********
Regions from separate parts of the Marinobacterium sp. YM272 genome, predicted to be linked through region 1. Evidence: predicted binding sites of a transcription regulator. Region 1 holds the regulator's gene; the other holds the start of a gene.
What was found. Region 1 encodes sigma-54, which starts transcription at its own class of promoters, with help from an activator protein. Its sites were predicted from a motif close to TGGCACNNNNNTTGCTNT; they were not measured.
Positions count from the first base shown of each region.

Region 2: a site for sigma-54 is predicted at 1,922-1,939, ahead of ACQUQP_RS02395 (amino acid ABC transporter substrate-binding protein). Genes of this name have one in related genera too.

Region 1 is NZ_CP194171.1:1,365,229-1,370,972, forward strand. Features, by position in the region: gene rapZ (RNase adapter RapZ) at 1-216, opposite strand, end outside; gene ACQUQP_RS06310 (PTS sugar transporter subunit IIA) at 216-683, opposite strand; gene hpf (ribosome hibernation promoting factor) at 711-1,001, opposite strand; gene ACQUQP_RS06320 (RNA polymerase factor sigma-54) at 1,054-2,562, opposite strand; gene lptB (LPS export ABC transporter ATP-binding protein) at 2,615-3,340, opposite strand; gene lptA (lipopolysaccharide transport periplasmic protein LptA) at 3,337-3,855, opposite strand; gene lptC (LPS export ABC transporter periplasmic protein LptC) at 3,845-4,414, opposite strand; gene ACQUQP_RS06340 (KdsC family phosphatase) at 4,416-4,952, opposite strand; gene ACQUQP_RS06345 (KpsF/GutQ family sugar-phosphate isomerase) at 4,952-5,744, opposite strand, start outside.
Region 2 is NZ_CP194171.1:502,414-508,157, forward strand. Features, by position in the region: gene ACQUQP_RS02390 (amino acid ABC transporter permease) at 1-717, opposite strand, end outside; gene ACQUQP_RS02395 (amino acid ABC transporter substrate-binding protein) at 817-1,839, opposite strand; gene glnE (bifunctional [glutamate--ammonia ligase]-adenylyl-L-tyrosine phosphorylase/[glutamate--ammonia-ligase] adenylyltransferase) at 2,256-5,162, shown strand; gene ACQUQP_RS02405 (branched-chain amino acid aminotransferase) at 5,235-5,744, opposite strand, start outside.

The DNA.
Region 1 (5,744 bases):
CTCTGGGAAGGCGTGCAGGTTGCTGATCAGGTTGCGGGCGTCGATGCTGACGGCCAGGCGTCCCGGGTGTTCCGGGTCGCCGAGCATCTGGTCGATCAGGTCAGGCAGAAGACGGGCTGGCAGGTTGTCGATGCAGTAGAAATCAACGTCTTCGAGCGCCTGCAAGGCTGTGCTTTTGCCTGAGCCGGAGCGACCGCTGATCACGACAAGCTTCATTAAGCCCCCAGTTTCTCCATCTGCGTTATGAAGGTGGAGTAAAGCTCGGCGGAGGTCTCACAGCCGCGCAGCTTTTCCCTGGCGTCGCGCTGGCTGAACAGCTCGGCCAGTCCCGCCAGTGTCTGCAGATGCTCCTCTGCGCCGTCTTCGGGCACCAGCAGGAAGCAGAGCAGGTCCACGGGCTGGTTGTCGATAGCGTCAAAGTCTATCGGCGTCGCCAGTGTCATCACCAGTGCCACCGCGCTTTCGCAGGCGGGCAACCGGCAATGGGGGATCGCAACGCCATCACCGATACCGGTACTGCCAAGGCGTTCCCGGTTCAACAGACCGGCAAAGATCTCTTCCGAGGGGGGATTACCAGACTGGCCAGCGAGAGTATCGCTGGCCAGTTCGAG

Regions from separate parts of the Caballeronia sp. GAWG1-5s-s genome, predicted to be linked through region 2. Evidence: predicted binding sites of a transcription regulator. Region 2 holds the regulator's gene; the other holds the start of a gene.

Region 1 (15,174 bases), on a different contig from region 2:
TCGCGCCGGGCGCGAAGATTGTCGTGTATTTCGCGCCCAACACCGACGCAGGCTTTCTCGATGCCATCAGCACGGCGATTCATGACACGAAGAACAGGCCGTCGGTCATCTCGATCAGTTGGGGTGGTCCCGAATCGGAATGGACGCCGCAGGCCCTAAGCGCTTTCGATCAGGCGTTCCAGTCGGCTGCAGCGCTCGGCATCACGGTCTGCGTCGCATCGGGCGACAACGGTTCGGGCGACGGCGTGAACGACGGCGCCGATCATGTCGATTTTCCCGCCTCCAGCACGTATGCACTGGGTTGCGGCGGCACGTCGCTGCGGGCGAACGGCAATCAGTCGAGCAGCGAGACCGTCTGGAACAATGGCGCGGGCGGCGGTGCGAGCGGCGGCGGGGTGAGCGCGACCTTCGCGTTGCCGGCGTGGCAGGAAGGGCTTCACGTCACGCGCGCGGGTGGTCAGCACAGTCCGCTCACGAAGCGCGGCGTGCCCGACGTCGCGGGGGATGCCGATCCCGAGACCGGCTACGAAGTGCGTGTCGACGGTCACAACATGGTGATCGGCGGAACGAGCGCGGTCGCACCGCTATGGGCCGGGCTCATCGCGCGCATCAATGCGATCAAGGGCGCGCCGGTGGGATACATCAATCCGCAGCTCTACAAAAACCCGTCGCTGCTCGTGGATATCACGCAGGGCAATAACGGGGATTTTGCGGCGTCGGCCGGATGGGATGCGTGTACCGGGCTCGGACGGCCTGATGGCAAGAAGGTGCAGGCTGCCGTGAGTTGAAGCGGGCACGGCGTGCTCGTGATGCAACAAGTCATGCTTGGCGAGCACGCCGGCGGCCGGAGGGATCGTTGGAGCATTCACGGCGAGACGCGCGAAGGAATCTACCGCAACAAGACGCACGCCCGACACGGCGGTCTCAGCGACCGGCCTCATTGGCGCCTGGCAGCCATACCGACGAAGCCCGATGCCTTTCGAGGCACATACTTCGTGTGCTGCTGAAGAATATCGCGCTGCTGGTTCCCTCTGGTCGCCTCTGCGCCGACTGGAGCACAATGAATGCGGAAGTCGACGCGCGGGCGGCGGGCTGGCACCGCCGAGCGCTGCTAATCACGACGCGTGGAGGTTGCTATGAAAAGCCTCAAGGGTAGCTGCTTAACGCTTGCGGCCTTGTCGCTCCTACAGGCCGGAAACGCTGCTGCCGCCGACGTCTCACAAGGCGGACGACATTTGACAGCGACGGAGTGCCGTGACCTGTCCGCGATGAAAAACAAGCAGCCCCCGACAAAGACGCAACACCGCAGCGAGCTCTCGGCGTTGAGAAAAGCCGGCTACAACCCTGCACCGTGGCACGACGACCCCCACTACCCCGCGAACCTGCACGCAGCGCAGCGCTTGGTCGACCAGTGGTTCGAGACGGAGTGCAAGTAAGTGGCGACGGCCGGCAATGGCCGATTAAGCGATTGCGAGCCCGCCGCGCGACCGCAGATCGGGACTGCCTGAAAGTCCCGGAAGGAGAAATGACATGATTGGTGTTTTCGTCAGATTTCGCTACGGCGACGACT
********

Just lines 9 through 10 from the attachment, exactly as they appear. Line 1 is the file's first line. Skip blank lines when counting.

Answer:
CTCTGGGAAGGCGTGCAGGTTGCTGATCAGGTTGCGGGCGTCGATGCTGACGGCCAGGCGTCCCGGGTGTTCCGGGTCGCCGAGCATCTGGTCGATCAGGTCAGGCAGAAGACGGGCTGGCAGGTTGTCGATGCAGTAGAAATCAACGTCTTCGAGCGCCTGCAAGGCTGTGCTTTTGCCTGAGCCGGAGCGACCGCTGATCACGACAAGCTTCATTAAGCCCCCAGTTTCTCCATCTGCGTTATGAAGGTGGAGTAAAGCTCGGCGGAGGTCTCACAGCCGCGCAGCTTTTCCCTGGCGTCGCGCTGGCTGAACAGCTCGGCCAGTCCCGCCAGTGTCTGCAGATGCTCCTCTGCGCCGTCTTCGGGCACCAGCAGGAAGCAGAGCAGGTCCACGGGCTGGTTGTCGATAGCGTCAAAGTCTATCGGCGTCGCCAGTGTCATCACCAGTGCCACCGCGCTTTCGCAGGCGGGCAACCGGCAATGGGGGATCGCAACGCCATCACCGATACCGGTACTGCCAAGGCGTTCCCGGTTCAACAGACCGGCAAAGATCTCTTCCGAGGGGGGATTACCAGACTGGCCAGCGAGAGTATCGCTGGCCAGTTCGAG

Regions from separate parts of the Caballeronia sp. GAWG1-5s-s genome, predicted to be linked through region 2. Evidence: predicted binding sites of a transcription regulator. Region 2 holds the regulator's gene; the other holds the start of a gene.